You might be asked to submit a Curriculum Vitae (CV) or a resumé with a job application. Despite the former sounding like a vital part of your brain and the latter sounding like a tempting dessert, the truth is that the two are much closer to each other than you may think.
The best way to think of a resumé is to treat it as an overview of who you are. Resumés are common in places such as the United States and typically take less time to read, which may explain their popularity. A resumé should be no more than two pages and should contain:
- Full name and contact details
- An overview of your skills
- A summary of your experience
- A summary of your education
If you resumé is more than two pages long, it’s not a resumé, it’s a poorly written CV. The keywords should go near the top below your contact details and need to match the job description. Don’t go overboard and make sure that you’re able to talk for at least 5 minutes about any keywords you use without resorting to Google. Your skills overview needs to be no more than a couple of sentences, preferably bullet pointed to make them easier to read.
Make sure that you’re able to talk for at least 5 minutes about any keywords you use without resorting to Google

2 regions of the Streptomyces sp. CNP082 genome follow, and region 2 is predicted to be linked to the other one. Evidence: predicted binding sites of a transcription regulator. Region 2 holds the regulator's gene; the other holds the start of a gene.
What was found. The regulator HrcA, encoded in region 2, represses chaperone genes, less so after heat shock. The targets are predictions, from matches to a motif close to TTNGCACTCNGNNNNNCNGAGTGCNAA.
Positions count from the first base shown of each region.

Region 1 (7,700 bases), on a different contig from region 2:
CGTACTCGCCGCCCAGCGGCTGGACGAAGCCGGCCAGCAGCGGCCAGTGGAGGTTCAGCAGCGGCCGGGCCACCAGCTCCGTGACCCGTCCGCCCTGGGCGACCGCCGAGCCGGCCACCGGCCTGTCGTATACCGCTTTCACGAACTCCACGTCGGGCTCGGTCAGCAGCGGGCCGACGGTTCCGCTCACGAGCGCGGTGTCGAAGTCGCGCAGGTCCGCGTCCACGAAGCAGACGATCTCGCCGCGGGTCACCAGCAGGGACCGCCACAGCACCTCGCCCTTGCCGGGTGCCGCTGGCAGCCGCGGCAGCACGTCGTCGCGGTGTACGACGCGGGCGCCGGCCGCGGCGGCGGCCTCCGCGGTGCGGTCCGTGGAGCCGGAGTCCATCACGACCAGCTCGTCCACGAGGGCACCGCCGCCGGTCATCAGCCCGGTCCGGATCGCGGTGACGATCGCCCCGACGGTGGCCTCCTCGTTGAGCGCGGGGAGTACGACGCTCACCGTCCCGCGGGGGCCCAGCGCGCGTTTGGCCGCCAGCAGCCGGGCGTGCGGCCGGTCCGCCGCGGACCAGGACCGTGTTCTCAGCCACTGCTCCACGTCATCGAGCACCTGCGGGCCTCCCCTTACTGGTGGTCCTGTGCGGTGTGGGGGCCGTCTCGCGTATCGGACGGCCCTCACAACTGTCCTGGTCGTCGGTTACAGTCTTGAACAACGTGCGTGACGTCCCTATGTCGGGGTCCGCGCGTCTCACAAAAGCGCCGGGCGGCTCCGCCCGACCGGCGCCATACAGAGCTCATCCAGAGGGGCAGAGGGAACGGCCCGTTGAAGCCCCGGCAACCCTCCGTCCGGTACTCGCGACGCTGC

Your experience is the meat of your resumé. If you don’t have any full work experience then add volunteering experience, be that in something related to what you want to do or something that demonstrates credibility, such as any contributions to open source projects. This too should be bullet pointed.
Education and certifications should be limited to only relevant qualifications ordered by relevance and recency. I have basic certifications in social care, but I’d never dream of putting them on a job application. Fire safety or Health and Safety certifications are where I’d draw the line, the line being “Useful but not relevant”.
If a resumé is a bullet-pointed list of your achievements, a CV tells the tale, in theory. In the United States, CVs are generally only requested for more academic positions. In these instances then a long CV of 3-5 pages may well be worthwhile. For everyone else in Europe, the Middle East, Africa or Australasia then a CV is no more than 3 pages in length and is slightly more in-depth than a resumé. The purpose of a CV is not to sell yourself by embellishing or explaining your brilliance in detail. The purpose of a CV is to allow the people reading it to make a quick yes/no decision and move on. Nobody wants to read your CV, and we can exploit this to our advantage.
The purpose of a CV is to allow the people reading it to make a quick yes/no decision and move on
A good CV will contain the following:
- Full name and contact details
- A couple of sentences summarising you overall
- Your work experience, broken down in reverse chronological order
- A summary of your education